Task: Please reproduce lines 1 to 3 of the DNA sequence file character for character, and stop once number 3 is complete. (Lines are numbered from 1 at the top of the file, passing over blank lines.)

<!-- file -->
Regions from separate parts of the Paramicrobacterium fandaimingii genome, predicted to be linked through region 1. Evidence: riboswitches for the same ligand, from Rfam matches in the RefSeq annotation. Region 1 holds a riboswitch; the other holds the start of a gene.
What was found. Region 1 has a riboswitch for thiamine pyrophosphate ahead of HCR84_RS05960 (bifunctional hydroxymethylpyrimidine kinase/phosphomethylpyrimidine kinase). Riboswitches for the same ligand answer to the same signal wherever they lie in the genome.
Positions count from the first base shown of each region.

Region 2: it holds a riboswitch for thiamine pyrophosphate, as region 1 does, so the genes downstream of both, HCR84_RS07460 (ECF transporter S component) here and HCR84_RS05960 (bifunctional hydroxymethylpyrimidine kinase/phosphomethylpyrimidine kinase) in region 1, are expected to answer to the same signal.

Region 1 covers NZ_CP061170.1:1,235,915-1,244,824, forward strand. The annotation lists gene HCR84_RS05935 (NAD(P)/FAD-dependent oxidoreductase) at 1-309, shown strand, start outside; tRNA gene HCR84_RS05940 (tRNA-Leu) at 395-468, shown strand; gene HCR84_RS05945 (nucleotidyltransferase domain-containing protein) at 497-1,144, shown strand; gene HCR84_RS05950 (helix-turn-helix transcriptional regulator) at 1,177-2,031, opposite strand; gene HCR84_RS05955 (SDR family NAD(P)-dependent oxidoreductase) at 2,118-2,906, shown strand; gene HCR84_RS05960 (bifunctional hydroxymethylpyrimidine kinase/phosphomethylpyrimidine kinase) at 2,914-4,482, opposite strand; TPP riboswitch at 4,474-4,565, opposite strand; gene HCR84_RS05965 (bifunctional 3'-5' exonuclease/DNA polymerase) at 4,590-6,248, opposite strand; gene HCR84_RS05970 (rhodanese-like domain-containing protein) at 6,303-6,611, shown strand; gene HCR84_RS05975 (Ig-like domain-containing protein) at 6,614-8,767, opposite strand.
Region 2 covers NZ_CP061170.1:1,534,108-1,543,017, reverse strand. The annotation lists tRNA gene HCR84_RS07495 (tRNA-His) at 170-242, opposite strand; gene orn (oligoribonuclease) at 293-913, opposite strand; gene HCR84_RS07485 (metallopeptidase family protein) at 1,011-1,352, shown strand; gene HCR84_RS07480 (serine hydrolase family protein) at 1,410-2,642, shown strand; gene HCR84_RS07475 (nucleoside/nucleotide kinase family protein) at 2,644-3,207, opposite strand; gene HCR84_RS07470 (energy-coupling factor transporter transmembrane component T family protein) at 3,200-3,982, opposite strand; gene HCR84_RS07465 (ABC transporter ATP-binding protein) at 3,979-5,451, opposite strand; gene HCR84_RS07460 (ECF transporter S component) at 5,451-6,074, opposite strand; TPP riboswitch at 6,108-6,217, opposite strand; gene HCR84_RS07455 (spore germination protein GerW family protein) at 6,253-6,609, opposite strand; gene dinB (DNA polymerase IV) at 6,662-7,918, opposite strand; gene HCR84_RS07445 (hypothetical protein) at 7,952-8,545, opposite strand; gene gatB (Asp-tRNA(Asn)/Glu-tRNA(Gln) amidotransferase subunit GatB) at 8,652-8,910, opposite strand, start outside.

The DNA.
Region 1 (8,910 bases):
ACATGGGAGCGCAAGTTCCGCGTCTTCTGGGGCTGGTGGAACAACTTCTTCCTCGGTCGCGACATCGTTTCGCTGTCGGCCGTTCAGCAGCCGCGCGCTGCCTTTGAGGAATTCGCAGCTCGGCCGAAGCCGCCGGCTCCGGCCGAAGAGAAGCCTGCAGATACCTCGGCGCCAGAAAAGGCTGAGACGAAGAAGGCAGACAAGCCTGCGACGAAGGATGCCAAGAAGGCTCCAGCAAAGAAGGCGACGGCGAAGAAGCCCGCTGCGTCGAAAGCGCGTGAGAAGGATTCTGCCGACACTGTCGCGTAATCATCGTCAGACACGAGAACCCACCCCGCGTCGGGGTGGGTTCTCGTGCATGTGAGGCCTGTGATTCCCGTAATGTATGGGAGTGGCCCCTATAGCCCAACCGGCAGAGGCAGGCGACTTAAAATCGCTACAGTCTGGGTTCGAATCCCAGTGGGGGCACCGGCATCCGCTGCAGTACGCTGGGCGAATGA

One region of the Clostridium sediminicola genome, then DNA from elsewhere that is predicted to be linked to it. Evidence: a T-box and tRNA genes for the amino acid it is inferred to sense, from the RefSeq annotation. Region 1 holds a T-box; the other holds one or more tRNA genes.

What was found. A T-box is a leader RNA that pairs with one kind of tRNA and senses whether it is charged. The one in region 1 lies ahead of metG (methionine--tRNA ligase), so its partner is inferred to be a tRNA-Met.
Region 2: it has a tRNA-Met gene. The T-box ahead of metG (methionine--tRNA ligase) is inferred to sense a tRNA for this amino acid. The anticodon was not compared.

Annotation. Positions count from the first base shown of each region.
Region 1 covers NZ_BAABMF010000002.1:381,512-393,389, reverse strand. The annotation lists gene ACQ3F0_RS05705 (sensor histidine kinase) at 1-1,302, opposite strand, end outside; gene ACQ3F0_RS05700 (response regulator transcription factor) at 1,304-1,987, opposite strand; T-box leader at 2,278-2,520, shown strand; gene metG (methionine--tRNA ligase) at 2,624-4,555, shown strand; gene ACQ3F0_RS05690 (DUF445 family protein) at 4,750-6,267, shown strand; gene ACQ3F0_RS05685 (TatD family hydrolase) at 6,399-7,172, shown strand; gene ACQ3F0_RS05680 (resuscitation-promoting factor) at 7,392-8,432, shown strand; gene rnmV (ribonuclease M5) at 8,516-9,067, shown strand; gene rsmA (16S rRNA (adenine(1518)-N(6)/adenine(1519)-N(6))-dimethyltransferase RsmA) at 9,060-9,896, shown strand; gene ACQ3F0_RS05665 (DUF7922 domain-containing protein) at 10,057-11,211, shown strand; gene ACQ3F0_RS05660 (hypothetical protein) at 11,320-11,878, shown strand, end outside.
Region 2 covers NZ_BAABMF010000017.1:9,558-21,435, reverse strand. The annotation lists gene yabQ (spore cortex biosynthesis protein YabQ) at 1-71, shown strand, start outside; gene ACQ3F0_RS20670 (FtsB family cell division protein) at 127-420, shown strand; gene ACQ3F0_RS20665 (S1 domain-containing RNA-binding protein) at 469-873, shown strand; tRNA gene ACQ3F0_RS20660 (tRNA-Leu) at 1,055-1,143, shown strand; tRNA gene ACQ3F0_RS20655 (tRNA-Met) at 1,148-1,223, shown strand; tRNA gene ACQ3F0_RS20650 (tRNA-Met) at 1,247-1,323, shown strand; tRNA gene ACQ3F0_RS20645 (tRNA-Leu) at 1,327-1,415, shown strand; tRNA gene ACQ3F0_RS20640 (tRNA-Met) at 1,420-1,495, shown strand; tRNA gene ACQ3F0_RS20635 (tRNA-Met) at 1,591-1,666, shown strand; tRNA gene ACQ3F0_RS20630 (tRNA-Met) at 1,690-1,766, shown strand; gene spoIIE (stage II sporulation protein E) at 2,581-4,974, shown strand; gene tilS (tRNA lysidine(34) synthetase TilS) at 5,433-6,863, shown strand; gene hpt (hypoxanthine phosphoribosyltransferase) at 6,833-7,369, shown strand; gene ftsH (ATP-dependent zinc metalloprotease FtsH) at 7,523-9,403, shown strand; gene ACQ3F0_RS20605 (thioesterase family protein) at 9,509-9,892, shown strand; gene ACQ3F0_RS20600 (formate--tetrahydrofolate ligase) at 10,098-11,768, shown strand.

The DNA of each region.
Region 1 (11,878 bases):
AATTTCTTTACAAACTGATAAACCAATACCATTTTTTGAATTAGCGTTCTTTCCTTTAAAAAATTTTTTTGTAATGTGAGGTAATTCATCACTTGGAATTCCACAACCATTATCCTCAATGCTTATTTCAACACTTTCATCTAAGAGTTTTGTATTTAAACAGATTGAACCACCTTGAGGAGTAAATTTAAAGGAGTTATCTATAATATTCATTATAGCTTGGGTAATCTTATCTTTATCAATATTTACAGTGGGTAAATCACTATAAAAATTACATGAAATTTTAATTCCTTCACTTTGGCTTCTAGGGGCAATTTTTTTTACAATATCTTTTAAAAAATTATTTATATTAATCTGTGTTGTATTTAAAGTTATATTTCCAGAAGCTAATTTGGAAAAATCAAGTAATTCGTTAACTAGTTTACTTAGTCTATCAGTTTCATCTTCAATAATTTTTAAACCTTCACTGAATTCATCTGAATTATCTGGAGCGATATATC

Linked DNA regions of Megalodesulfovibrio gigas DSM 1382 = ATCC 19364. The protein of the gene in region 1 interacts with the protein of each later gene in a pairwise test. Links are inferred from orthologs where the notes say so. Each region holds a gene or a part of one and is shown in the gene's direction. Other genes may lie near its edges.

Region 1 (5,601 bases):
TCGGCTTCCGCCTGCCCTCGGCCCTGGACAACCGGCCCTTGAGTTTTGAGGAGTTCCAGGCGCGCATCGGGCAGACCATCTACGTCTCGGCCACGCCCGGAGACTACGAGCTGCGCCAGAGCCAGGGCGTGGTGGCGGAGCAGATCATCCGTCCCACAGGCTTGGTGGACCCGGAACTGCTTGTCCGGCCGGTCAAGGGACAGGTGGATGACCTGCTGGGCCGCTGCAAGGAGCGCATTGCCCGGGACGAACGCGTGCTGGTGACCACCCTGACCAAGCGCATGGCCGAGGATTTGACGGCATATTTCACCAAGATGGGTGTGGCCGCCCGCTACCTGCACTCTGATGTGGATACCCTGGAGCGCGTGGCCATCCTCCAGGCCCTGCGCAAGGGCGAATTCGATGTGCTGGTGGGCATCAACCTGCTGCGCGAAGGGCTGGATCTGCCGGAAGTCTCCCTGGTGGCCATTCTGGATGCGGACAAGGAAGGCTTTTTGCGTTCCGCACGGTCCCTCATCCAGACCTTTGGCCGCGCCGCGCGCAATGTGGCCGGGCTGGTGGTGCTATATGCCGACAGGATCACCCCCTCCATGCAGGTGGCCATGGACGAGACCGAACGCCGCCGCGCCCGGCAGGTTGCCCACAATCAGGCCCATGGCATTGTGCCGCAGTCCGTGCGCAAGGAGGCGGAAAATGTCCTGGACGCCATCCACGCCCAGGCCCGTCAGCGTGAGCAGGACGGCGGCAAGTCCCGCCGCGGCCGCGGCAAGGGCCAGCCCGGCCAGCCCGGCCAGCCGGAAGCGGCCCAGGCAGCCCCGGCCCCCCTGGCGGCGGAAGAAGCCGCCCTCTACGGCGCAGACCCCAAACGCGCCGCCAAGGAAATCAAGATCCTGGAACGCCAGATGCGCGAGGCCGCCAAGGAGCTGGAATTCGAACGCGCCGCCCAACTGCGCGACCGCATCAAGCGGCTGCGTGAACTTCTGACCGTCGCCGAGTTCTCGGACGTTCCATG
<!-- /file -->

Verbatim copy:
Regions from separate parts of the Paramicrobacterium fandaimingii genome, predicted to be linked through region 1. Evidence: riboswitches for the same ligand, from Rfam matches in the RefSeq annotation. Region 1 holds a riboswitch; the other holds the start of a gene.
What was found. Region 1 has a riboswitch for thiamine pyrophosphate ahead of HCR84_RS05960 (bifunctional hydroxymethylpyrimidine kinase/phosphomethylpyrimidine kinase). Riboswitches for the same ligand answer to the same signal wherever they lie in the genome.
Positions count from the first base shown of each region.